Classes begin with a warm-up and then participants are led into a series of InterPlay “forms.” They are simple and easy-to-learn activities. Group interaction is often a key element, though leaders emphasize that people are never put on the spot. A few examples of InterPlay activities and techniques include:

  • A Certified InterPlay Leader (CL) might ask her group to shake every body part one at a time and then shake all over as a warm up exercise.
  • A CL might suggest that a participant tell the group a story about something remarkable that happened to him or her, but to tell the story only using movement.
  • A CL might ask his group to try out a set of movements one at a time: swinging, shaping, hanging, thrusting, and being still. The CL would then ask his or her group members to each devise a unique dance using all of the movements they just tried out.

What Issues Does InterPlay Treat?

Although little research has been done on the efficacy of InterPlay, many who have tried it believe it to be beneficial. According to the InterPlay.org website, InterPlay can be applied to:

  • Decrease stress
  • Lower anxiety
  • Tackle pessimism and despair
  • Build and improve relationships
  • Promote team building
  • Improve self-awareness, self-confidence, and self-reliance

InterPlay can be used to treat a variety of mental health issues, in a variety of therapy modalities or InterPlay workshops, or it can be a healthy part of a person’s self-care routine.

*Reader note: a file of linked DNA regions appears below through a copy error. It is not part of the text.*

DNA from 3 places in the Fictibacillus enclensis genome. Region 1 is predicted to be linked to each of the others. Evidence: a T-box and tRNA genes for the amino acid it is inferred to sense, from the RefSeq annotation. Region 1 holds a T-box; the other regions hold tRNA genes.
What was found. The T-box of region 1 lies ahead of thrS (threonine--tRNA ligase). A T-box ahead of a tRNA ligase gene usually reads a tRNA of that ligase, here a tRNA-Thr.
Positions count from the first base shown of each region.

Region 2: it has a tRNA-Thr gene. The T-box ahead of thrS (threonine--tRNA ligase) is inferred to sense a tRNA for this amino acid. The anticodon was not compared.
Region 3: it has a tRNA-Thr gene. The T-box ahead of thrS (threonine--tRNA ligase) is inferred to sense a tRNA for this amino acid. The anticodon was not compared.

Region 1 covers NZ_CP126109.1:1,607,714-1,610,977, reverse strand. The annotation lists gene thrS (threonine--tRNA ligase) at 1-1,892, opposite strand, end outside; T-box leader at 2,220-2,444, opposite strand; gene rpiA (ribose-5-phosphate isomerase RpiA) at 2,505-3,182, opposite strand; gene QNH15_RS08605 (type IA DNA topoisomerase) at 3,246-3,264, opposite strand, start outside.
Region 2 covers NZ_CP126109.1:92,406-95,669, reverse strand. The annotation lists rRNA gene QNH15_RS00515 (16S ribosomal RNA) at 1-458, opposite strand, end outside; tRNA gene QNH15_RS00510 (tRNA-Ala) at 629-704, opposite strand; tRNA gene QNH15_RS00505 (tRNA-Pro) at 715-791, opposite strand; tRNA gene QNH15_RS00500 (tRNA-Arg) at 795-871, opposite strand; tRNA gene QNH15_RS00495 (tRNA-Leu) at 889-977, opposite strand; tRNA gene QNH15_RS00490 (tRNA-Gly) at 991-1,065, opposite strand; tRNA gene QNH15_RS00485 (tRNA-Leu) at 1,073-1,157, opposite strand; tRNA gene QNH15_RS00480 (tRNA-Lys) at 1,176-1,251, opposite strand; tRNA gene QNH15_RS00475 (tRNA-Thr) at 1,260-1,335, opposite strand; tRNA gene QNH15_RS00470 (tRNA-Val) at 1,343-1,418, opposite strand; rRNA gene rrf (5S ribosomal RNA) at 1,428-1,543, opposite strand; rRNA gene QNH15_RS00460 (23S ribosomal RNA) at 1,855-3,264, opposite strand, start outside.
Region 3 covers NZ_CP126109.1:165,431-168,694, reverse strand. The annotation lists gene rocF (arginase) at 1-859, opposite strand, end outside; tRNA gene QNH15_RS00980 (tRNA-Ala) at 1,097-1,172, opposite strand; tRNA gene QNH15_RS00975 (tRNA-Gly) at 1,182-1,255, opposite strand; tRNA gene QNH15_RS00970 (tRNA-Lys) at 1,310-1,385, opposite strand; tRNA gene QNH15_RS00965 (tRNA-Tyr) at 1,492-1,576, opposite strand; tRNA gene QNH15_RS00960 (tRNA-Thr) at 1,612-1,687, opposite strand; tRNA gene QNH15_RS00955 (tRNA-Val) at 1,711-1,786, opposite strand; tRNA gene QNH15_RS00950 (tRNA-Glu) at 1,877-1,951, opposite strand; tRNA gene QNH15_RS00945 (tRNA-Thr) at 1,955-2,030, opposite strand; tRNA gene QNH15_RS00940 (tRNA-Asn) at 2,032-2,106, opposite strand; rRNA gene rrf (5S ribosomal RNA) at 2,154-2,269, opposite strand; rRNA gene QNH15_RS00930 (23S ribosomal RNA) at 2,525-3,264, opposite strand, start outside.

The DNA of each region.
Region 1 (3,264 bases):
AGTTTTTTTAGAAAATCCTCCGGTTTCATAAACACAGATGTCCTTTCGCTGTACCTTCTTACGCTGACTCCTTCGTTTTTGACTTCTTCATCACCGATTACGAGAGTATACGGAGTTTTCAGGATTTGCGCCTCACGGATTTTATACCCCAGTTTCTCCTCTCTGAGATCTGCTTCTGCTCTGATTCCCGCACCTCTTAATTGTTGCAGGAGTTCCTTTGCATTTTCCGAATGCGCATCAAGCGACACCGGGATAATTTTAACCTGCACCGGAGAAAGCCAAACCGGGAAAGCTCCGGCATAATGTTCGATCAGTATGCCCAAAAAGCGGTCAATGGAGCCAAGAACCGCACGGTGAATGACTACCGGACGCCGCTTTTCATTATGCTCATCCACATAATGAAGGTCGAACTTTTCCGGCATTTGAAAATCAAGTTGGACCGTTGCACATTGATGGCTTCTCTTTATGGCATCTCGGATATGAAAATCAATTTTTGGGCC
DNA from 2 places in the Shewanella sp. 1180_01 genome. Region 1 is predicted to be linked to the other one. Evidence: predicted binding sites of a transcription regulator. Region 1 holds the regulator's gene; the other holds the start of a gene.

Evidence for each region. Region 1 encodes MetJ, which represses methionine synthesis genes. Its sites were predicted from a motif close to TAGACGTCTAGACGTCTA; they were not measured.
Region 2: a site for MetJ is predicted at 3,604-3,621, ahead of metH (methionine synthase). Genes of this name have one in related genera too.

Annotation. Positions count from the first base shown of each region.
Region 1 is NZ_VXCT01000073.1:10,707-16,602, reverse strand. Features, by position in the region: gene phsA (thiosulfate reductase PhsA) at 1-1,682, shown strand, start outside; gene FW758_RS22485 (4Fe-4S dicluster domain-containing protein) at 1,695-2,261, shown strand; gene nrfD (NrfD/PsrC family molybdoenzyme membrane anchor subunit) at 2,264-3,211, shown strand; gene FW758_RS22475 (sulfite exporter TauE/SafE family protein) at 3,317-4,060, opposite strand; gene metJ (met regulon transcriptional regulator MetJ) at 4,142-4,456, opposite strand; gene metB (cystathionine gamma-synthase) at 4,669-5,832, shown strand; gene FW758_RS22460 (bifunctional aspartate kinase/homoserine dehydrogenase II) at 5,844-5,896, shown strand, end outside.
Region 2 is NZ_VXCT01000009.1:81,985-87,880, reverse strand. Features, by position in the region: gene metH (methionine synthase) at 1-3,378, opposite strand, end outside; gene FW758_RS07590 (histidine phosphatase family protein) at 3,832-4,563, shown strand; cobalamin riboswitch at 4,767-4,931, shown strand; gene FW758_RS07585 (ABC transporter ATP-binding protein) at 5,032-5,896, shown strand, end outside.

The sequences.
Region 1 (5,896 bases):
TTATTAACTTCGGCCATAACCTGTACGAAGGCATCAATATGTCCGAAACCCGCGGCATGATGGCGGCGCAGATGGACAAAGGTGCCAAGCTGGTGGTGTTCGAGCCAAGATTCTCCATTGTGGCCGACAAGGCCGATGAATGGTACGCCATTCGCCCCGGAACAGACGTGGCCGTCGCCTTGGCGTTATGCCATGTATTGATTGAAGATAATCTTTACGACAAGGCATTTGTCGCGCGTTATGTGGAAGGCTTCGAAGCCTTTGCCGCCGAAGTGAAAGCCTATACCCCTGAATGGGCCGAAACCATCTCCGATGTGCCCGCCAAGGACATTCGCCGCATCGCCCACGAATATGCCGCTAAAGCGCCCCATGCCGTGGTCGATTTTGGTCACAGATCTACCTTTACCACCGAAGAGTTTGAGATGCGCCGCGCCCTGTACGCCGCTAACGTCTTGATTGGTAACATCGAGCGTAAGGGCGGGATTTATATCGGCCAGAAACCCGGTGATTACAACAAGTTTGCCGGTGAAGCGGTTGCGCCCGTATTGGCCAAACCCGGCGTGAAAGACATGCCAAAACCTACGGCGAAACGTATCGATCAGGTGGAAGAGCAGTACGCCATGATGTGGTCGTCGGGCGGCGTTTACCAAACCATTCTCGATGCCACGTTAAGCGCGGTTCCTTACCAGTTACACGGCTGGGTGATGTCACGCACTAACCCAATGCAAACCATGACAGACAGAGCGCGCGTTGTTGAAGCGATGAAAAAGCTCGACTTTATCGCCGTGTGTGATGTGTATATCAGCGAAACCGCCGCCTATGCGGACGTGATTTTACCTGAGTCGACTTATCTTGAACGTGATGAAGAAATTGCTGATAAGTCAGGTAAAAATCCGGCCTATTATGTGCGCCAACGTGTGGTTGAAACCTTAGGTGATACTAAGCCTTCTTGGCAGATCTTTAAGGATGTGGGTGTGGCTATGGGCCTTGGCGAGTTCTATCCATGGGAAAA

References:

  1. InterPlay Co-founders. (n.d.). In InterPlay. Retrieved from http://www.interplay.org/index.cfm/go/about:cynthia-winton-henry-and-phil-porter
  2. InterPlay and Performance. (n.d.). In InterPlay. Retrieved from http://www.interplay.org/index.cfm/go/performance:home/
  3. New to InterPlay?. (n.d.). In InterPlay. Retrieved from http://www.interplay.org/index.cfm/go/newto:home
  4. Porter, P. (2010, February 9). Signs that you may need some InterPlay. In InterPlay Unlocking Body Wisdom. Retrieved from https://interplaybodywisdom.wordpress.com/category/interplay-basics/
  5. Porter, P. (n.d.). Unlocking Body Wisdom. In InterPlay Unlocking Body Wisdom. Retrieved from https://interplaybodywisdom.wordpress.com/2009/12/10/unlocking-body-wisdom/
  6. Schattauer, J. (2007). Got InterPlay? Turtle River Press. Retrieved from http://www.interplay.org/pdfs/Got-InterPlay.pdf

 

Last updated: 07-02-2015

Advanced Search

Join GoodTherapy.org!

Mental health professionals who meet our membership requirements can take advantage of benefits such as:

  • Client referrals
  • Continuing education credits
  • Publication and media opportunities
  • Marketing resources and webinars
  • Special discounts

Learn More
GoodTherapy.org is not intended to be a substitute for professional advice, diagnosis, medical treatment, or therapy. Always seek the advice of your physician or qualified mental health provider with any questions you may have regarding any mental health symptom or medical condition. Never disregard professional psychological or medical advice nor delay in seeking professional advice or treatment because of something you have read on GoodTherapy.org.